Blackfoot wisdom, Maslow’s hierarchy, and open source

In a fascinating recent article called Could the Blackfoot Wisdom that Inspired Maslow Guide Us Now?, Teju Ravilochan (along with contributing editors Vidya Ravilochan and Colette Kessler) shared that 

Maslow’s Hierarchy of Needs may have been inspired by the Siksika (Blackfoot) way of life… His time there upended some of his early hypotheses and possibly shaped his theories…. Whereas mainstream American narratives focus on the individual, the Blackfoot way of life offers an alternative resulting in a community that leaves no one behind.

Teju Ravilochan, Could the Blackfoot Wisdom that Inspired Maslow Guide Us Now?
Image of the Siksicka Nation crest, with a stylized buffalo in the center of a circle, two feathers on the left and right side of the circle, and a pipe and hatchet at the bottom of the circle, crossed.
Photo by @AlbertaRhPAP, licensed under CC BY 2.0

According to Gitxsan, First Nation member, and University of Alberta Professor Cindy Blackstock, Maslow had been “stuck on his developmental theory” before visiting the Blackfoot Reserve, and found shape for his ideas in their teachings. In an article called Maslow’s hierarchy connected to Blackfoot beliefs, Karen Lincoln Michel recounts a presentation by Dr. Blackstock in which the familiar pyramid diagram of Maslow’s hierarchy* is compared to a First Nations perspective:

from Maslow’s hierarchy connected to Blackfoot beliefs by Karen Lincoln Michel

“First of all, the triangle is not a triangle. It’s a tipi,” Blackstock said. “And the tipis in the Blackfoot (tradition) always went up and reached up to the skies,” she said.

Another difference noted by Blackstock is that self-actualization is at the base of the tipi, not at the top where Maslow placed it. In the Blackfoot belief, self-actualization is the foundation on which community actualization is built. The highest form that a Blackfoot can attain is called “cultural perpetuity.”

from Maslow’s hierarchy connected to Blackfoot beliefs by Karen Lincoln Michel

* It’s worth mentioning that this pyramid diagram was not created by Maslow, and that Maslow himself “made it quite clear that we are always going back and forth in the hierarchy, and we can target multiple needs at the same time.”


This diagram is exciting because when I think about successful open source communities, they look a lot like this First Nations model. In open source, we frequently discuss ways to avoid the tragedy of the commons, but — at least in my reading — spend less time talking about what we could aspire to. If we want open source to endure beyond the closed/proprietary platforms that it’s competing with, I think we should aspire to a model founded in Blackfoot beliefs.

The contrasting diagrams above illustrate a difference in worldview that often appears when welcoming newcomers into open source. Many people who come to free, open source software communities are dazzled by the freedom, because they see that freedom as a way to accelerate their own self-actualization. 

In the case of the WordPress community, they see opportunities to found businesses based on WordPress extensions (themes, plugins), WordPress site building, WordPress hosting, or WordPress training. They see opportunities to build their skills through code review and design feedback from world-class developers and designers. They see opportunities to build a following through speaking at WordPress events and leading WordPress communities. These people are not wrong, necessarily, but they might not be aware of the whole picture.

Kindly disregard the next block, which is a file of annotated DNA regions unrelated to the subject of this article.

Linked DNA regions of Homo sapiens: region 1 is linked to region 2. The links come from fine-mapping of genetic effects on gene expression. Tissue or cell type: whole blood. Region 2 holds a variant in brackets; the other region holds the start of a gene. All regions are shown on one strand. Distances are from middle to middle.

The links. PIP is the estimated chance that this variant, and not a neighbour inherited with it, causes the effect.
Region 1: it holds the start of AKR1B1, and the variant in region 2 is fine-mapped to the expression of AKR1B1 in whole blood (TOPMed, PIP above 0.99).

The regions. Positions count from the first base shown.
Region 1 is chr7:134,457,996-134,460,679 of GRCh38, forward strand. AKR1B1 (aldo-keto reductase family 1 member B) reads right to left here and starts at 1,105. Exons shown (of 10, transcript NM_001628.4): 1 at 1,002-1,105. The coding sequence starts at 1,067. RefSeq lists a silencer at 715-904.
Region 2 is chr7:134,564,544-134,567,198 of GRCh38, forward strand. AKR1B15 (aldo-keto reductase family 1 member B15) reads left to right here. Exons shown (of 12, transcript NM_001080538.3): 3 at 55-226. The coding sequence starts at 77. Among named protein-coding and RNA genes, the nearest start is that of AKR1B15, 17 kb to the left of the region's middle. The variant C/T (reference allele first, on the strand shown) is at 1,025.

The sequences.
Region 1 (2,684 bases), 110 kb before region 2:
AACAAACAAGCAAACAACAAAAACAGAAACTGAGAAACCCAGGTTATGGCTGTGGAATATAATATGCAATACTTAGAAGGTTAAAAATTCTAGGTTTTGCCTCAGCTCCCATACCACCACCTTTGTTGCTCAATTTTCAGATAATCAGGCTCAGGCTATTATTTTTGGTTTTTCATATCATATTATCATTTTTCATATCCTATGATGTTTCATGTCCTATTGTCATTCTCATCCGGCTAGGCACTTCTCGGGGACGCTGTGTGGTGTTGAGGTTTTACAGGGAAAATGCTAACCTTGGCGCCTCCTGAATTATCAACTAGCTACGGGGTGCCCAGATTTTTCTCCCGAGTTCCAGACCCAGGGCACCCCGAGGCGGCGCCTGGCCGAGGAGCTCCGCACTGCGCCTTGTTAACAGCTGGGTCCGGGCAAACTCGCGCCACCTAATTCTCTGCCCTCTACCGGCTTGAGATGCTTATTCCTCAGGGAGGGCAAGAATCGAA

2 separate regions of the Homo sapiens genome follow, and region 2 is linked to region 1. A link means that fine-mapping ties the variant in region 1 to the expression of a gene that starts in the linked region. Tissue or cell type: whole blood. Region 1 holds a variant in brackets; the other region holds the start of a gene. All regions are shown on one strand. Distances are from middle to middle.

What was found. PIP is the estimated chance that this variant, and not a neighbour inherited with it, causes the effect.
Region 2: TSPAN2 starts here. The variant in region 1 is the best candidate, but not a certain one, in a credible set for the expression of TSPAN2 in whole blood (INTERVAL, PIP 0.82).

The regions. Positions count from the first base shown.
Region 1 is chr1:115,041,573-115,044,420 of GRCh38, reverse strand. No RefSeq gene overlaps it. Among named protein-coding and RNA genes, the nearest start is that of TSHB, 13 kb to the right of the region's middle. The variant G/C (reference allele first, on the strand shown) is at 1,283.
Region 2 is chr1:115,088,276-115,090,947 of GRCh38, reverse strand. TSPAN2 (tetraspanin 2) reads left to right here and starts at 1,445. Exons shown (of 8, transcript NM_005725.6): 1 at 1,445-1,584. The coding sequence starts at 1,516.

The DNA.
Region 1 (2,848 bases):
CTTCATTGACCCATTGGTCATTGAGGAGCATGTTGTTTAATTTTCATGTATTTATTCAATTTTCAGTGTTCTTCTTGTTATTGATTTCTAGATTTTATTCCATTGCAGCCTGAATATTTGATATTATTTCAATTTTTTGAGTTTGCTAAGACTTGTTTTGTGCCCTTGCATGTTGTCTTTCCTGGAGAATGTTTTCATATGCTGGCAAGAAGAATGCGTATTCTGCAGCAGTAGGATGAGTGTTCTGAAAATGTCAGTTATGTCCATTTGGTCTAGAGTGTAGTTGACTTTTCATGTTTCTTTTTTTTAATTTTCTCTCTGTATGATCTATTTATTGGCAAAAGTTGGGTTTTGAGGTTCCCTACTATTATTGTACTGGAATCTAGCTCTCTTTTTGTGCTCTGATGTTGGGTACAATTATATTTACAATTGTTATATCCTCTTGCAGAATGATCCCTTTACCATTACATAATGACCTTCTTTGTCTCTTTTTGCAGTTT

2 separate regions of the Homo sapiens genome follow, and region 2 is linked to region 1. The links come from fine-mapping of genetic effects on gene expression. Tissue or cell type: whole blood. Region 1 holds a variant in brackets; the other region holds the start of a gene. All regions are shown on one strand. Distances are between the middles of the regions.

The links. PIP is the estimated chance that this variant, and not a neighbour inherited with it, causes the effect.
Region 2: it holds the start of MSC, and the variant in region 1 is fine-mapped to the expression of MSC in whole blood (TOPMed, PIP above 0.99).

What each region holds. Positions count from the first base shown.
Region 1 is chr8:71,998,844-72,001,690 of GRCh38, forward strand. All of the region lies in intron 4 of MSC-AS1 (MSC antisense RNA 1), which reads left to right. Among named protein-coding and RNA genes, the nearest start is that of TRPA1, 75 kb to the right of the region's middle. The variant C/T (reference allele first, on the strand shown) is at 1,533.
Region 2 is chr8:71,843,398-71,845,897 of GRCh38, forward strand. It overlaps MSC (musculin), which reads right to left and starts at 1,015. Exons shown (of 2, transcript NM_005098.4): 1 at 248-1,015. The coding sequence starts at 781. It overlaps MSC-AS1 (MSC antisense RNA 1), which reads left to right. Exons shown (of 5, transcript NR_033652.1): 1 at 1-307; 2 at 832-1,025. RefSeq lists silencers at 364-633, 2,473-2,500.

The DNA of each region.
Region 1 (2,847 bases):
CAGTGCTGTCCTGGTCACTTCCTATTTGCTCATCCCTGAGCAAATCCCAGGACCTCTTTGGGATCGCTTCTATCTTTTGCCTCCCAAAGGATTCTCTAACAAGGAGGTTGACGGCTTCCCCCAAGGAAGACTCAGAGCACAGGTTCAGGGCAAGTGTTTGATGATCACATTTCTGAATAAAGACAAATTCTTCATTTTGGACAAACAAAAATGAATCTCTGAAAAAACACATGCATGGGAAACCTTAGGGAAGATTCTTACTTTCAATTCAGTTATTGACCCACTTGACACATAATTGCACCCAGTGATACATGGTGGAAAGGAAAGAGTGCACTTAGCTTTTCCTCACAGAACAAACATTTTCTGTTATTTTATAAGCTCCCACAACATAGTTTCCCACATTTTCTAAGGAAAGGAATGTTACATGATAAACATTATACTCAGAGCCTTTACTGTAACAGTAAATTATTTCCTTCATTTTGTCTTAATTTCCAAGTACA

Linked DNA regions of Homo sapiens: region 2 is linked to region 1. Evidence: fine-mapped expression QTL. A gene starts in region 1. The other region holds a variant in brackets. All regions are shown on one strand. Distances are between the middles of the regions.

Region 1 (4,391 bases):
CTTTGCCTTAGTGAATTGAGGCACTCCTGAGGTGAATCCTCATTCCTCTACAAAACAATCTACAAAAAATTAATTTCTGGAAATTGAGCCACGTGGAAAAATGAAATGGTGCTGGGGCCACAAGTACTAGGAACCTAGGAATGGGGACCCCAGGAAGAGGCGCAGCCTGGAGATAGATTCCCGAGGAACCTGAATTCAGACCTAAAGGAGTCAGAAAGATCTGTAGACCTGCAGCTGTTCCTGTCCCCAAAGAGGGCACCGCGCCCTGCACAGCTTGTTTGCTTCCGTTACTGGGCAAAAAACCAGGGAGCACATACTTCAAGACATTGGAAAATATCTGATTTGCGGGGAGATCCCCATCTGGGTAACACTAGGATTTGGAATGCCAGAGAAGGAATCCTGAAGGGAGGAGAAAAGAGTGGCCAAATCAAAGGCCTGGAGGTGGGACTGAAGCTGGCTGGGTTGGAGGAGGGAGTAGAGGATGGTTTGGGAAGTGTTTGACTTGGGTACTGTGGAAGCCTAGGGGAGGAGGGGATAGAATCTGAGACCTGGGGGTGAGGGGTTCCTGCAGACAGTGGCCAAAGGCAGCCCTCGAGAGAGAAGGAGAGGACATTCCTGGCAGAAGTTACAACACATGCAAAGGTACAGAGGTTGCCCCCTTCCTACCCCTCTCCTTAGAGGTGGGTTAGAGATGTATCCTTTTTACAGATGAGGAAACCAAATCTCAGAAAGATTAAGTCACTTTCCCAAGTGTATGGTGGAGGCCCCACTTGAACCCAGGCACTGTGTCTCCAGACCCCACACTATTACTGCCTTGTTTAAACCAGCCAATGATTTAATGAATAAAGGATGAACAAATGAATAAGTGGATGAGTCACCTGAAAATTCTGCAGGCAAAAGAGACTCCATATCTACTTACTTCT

Participating in the WordPress community only to further self-actualization could be crudely described as a “what’s in it for me,” or an opportunistic, approach. Opportunism is an anti-pattern in an open source organization for many reasons, not the least of which is how it limits someone’s growth in the community. When someone is primarily interested in what an open source project can do for them, regardless of how that affects the ongoing success of the project, then their circle of caring is limited, as is their influence in the group. 

The First Nations diagram helps illustrate this: open source works much more along the lines of the First Nations model, in which self-actualization exists in the base, supporting community actualization and cultural perpetuity.

While Maslow saw self-actualization as something to earn, the Blackfoot see it as innate. Relating to people as inherently wise involves trusting them and granting them space to express who they are (as perhaps manifested by the permissiveness with which the Siksika raise their children) rather than making them the best they can be. For many First Nations, therefore, self-actualization is not achieved; it is drawn out of an inherently sacred being who is imbued with a spark of divinity.

Teju Ravilochan, Could the Blackfoot Wisdom that Inspired Maslow Guide Us Now?

“In the Blackfoot belief,” according to Blackstock, “self-actualization is the foundation on which community actualization is built. The highest form that a Blackfoot can attain is called “cultural perpetuity.” Community actualization is the communal responsibility of “meeting basic needs, ensuring safety, and creating the conditions for the expression of purpose” for individuals. 

In the WordPress community, community actualization occurs in SO many ways: when experienced WordPress enthusiasts help new WordPress-ers find the right plugin or configure their theme the way they want it. Community actualization happens through the work of our support forum volunteers, and in the work of community organizers who make space for new voices in WordPress to share their unique perspectives. We’re also supporting community actualization when we “call in” those whose behavior causes harm, showing that someone may need extra support in their own self-actualization. The work of core developers and designers to continually fix and improve WordPress through regular software releases, bringing new and refined features to 42% (and counting!) of the internet, is community actualization too. And of course, the community actualizes when we gather to share knowledge (and food!) at a WordCamp or meetup.